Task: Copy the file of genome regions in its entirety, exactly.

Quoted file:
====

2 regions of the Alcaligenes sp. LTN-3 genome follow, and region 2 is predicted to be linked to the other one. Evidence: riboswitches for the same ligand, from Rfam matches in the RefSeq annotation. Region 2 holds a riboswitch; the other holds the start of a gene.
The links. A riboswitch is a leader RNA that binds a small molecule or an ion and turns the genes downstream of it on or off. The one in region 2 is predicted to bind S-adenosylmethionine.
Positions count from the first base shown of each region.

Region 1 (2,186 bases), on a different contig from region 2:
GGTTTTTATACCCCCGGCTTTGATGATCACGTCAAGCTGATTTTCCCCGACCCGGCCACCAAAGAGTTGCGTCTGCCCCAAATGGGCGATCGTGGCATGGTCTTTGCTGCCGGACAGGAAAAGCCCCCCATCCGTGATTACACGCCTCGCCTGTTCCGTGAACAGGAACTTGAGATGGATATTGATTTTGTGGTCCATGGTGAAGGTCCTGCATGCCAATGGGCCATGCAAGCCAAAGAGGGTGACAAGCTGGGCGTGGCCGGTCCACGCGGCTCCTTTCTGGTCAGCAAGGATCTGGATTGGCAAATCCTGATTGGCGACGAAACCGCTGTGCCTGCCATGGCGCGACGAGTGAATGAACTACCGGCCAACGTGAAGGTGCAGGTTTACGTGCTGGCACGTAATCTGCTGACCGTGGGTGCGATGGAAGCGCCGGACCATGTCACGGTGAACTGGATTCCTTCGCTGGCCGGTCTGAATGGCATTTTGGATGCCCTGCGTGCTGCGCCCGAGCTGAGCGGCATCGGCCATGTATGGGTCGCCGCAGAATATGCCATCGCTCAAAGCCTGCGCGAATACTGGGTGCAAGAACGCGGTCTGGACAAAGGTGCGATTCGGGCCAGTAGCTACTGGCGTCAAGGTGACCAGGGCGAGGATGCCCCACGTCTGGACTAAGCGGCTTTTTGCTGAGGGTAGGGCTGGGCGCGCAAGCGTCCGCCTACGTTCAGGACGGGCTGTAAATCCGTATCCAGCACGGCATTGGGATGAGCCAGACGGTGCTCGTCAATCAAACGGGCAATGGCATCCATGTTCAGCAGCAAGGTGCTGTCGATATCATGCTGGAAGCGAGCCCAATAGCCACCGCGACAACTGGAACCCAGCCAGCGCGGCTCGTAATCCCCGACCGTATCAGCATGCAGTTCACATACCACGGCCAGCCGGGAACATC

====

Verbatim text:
2 regions of the Alcaligenes sp. LTN-3 genome follow, and region 2 is predicted to be linked to the other one. Evidence: riboswitches for the same ligand, from Rfam matches in the RefSeq annotation. Region 2 holds a riboswitch; the other holds the start of a gene.
The links. A riboswitch is a leader RNA that binds a small molecule or an ion and turns the genes downstream of it on or off. The one in region 2 is predicted to bind S-adenosylmethionine.
Positions count from the first base shown of each region.

Region 1 (2,186 bases), on a different contig from region 2:
GGTTTTTATACCCCCGGCTTTGATGATCACGTCAAGCTGATTTTCCCCGACCCGGCCACCAAAGAGTTGCGTCTGCCCCAAATGGGCGATCGTGGCATGGTCTTTGCTGCCGGACAGGAAAAGCCCCCCATCCGTGATTACACGCCTCGCCTGTTCCGTGAACAGGAACTTGAGATGGATATTGATTTTGTGGTCCATGGTGAAGGTCCTGCATGCCAATGGGCCATGCAAGCCAAAGAGGGTGACAAGCTGGGCGTGGCCGGTCCACGCGGCTCCTTTCTGGTCAGCAAGGATCTGGATTGGCAAATCCTGATTGGCGACGAAACCGCTGTGCCTGCCATGGCGCGACGAGTGAATGAACTACCGGCCAACGTGAAGGTGCAGGTTTACGTGCTGGCACGTAATCTGCTGACCGTGGGTGCGATGGAAGCGCCGGACCATGTCACGGTGAACTGGATTCCTTCGCTGGCCGGTCTGAATGGCATTTTGGATGCCCTGCGTGCTGCGCCCGAGCTGAGCGGCATCGGCCATGTATGGGTCGCCGCAGAATATGCCATCGCTCAAAGCCTGCGCGAATACTGGGTGCAAGAACGCGGTCTGGACAAAGGTGCGATTCGGGCCAGTAGCTACTGGCGTCAAGGTGACCAGGGCGAGGATGCCCCACGTCTGGACTAAGCGGCTTTTTGCTGAGGGTAGGGCTGGGCGCGCAAGCGTCCGCCTACGTTCAGGACGGGCTGTAAATCCGTATCCAGCACGGCATTGGGATGAGCCAGACGGTGCTCGTCAATCAAACGGGCAATGGCATCCATGTTCAGCAGCAAGGTGCTGTCGATATCATGCTGGAAGCGAGCCCAATAGCCACCGCGACAACTGGAACCCAGCCAGCGCGGCTCGTAATCCCCGACCGTATCAGCATGCAGTTCACATACCACGGCCAGCCGGGAACATC